I think every child has been exposed to children’s fairy tales or nursery rhymes at some point in their developmental years. Some are cute. Some teach lessons but they are obscure. “Humpty Dumpty” had a great fall and all the king’s horses and all the king’s men couldn’t put him together again.
Or “Jack and Jill” who went up the hill to fetch a pail of water and Jack fell down and ‘broke his crown’. “The Muffin Man”, “Little Jack Horner”, “Yankee Doodle”, “Old Mother Hubbard”, “Three Blind Mice”, “London Bridges” and the list goes on. They all sound harmless, but if you check it out there is a back-story to each.
Now let’s consider Heinrich Hoffmann’s 1845 “Struwwelpeter” or “Shockheaded Peter”. It’s a music box spin on naughty children and misguided parents. These wicked and macabre little tales are not quite as subtle as those mentioned above. According to program notes “Hoffmann wrote and illustrated these verses for the moral instruction of his three-year-old son, Carl.
Children at that time were expected to obey their elders no matter how deceitful and brutal adults were.” And to top it all off, they were read as bedtime stories, gruesome and disturbing as they were.
Described as “A vile and repulsive story told by reprehensible characters in a thoroughly degenerate fashion. Absolute Bliss.” (David Bowie). To some it’s deliciously wicked. To this I must add one person’s bliss is another’s misery.
Cygnet Theatre in Old Town is currently mounting “Shockheaded Peter” created for the stage by Julian Crough and Phelim McDermott with original music by The Tiger Lillies based on Hoffmann’s “Struwwelpeter”. It will be playing through June 18th.
|Emcee Sarah Errington|
Upon entering the theatre and before the curtain is pulled back we are taken into what looks like a circus playground. Soon after we are introduced to Peter? mistress/master of ceremonies (Sarah Erringron). “The mind is full of monsters…behind this this very crimson curtain stand portalsto the darkest recesses of the human imagination within which waits such monsters as your wildest nightmares could anticipate.” I should have been duly warned.
Emcee: “Sometimes we have to be cruel, in order to be kind and sometimes we have to be cruel, well, you know, just for recreational purposes.”
Siren (Steve Gouveia) plays about five different instruments and sings the ballads that are followed by the stories. His annoyingly strained and piercing falsetto voice was the final touch in the series of cabaret acts in what this reviewer might say, wanted to drive her to the exits. Gouveia, (a talent’ in his own right, he was in the original Broadway show of “Jersey Boys”) is dressed to the nines in tutu, high heels laced up to the knees, clown wig with lipstick…oh well. ‘Nuff said about that.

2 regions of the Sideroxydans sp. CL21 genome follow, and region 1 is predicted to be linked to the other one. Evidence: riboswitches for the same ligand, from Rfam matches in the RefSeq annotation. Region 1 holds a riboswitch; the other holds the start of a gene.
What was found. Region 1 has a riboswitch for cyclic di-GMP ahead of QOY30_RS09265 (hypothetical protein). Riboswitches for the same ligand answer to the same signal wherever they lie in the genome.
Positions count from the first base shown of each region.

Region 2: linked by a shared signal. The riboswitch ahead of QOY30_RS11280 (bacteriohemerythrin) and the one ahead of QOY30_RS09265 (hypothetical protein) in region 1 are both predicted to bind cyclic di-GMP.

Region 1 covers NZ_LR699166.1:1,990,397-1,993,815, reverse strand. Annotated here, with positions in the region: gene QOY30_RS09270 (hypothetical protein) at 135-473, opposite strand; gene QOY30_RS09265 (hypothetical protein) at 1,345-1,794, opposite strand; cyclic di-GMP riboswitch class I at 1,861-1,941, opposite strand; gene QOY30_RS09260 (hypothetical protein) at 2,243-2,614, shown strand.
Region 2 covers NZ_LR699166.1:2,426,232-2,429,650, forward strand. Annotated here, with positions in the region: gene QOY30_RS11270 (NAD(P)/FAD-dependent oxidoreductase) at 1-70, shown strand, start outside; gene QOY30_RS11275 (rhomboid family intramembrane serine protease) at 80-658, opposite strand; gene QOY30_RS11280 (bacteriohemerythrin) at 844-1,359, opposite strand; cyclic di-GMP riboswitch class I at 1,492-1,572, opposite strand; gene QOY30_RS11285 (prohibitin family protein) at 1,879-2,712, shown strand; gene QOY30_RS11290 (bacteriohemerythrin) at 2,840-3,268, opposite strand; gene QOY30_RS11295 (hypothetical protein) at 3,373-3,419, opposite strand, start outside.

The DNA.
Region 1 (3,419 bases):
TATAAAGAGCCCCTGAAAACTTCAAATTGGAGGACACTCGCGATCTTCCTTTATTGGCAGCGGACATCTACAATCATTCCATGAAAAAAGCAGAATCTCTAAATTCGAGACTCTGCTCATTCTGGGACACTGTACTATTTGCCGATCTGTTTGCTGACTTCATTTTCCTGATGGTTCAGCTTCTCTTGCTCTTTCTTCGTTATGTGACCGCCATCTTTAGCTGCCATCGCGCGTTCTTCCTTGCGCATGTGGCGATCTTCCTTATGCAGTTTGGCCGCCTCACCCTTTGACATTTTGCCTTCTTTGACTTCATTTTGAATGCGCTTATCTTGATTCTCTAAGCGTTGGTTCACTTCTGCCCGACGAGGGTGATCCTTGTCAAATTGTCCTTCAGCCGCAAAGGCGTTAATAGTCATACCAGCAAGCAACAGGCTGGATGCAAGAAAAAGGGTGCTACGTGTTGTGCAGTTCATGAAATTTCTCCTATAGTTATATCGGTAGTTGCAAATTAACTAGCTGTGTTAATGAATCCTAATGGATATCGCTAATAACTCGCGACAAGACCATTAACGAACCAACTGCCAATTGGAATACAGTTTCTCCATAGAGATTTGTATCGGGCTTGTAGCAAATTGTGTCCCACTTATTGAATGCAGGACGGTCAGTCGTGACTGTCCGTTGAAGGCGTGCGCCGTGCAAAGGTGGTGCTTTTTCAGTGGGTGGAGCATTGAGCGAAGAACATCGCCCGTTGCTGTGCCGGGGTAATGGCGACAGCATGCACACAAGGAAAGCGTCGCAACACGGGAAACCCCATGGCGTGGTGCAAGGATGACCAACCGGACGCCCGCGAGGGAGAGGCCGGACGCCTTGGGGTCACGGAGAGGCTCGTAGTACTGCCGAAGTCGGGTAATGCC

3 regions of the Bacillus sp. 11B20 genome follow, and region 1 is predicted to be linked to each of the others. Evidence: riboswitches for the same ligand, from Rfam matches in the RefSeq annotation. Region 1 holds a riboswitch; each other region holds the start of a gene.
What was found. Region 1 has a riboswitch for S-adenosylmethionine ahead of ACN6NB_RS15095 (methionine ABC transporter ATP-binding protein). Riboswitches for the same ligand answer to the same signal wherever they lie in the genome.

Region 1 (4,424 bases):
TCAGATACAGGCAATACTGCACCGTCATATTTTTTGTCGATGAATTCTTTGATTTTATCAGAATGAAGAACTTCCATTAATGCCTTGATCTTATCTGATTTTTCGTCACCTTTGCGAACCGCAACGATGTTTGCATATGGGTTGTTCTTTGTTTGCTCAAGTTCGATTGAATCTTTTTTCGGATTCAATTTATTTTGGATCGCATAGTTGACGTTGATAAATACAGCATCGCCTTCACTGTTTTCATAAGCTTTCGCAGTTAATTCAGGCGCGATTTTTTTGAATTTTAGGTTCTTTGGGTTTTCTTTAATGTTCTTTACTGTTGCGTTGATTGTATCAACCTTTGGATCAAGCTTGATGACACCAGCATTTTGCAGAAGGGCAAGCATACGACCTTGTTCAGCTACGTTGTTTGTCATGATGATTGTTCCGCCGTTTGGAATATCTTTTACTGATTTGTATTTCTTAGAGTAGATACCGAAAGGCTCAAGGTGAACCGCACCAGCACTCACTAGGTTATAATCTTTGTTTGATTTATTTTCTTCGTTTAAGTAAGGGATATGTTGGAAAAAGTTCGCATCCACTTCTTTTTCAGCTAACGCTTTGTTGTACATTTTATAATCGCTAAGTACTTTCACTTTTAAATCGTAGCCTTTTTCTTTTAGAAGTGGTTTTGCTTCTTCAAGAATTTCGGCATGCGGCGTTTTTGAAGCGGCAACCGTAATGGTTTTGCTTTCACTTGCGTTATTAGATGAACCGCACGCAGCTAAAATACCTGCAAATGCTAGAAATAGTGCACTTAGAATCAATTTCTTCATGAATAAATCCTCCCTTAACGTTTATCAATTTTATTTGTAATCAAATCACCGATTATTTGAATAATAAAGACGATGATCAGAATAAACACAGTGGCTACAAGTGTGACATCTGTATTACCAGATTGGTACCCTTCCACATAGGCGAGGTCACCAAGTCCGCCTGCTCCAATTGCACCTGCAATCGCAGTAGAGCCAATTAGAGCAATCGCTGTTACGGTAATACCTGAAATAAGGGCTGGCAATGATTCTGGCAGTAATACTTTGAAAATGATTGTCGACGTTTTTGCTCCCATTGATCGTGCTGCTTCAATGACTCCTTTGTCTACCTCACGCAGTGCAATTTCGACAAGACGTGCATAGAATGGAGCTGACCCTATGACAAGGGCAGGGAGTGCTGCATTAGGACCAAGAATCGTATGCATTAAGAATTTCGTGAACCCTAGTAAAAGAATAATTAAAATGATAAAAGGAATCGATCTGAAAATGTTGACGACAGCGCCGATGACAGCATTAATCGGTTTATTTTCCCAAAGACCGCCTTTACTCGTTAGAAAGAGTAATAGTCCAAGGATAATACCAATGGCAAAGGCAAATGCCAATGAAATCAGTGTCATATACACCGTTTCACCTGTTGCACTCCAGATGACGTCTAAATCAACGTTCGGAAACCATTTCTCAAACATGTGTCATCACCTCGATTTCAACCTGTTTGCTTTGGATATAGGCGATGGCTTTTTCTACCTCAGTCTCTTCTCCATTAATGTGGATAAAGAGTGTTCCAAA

|Steve Gouveia as Siren|
The Emcee makes her appearance and then we start up with a new episode in Father’s (Adrian Alta) and Mother’s (Kevane La’Marr Coleman) bizarre life with their Shockheaded baby boy, who was a big disappointment to them when they looked into that baby blanket for the first time and were horrified at what they found. Their story goes from bad to worse and gets bogged down with all the other ghoulish madness going on on stage.
Forgive me if I’m not impressed with Cygnet’s choice of this outlandish spectacle. I may be in the minority but watching children starve because they refuse to eat, (“He’s like a little bit of a thread, And on the fifth day he was dead.”) or have their hands cut off because they suck their thumbs is hardly wicked fun.
Forgive me as well if my sense of dark humor refused to find a starting point at which I could find the energy to laugh, smirk or even smile. Don’t misunderstand, I like a good laugh and I often find that humor can be unearthed in most everything. But not so much here.
To their credit, and to director to Rob Lutfy and set designers Sean Fanning and Jungah Han and choreographer Michael Mizerany, Peter Herman’s wigs, Chris Rhynne’s lighting Matt Lescaul-Wood’s sound, musicians Mark Danisovsky, Nathan Hubbard and Patrick Marian, and especially Shirley Pierson’s wonderful costumes and excellent and original puppets, and aside from the weird and grisly spectacle on stage, the technical support deserves kudos.
I would be remiss if I failed to acknowledge Danielle Airey (part of the large ensemble) in a masterful aerial performance a la Cirque style as she winds through a series of ribbon tapes suspended from the rafters and masterfully goes through her dance. It is beautiful. Brava!
|Sarah Errington and Danielle Airey|
See you at the theatre.
Dates: Through June 18th
Organization: Cygnet Theatre
Production Type: Musical
Where: 4040 Twiggs Street, San Diego, CA 92110
Ticket Prices: Start at $42.00
Venue: Theatre in Old Town
Photo: Daren Scott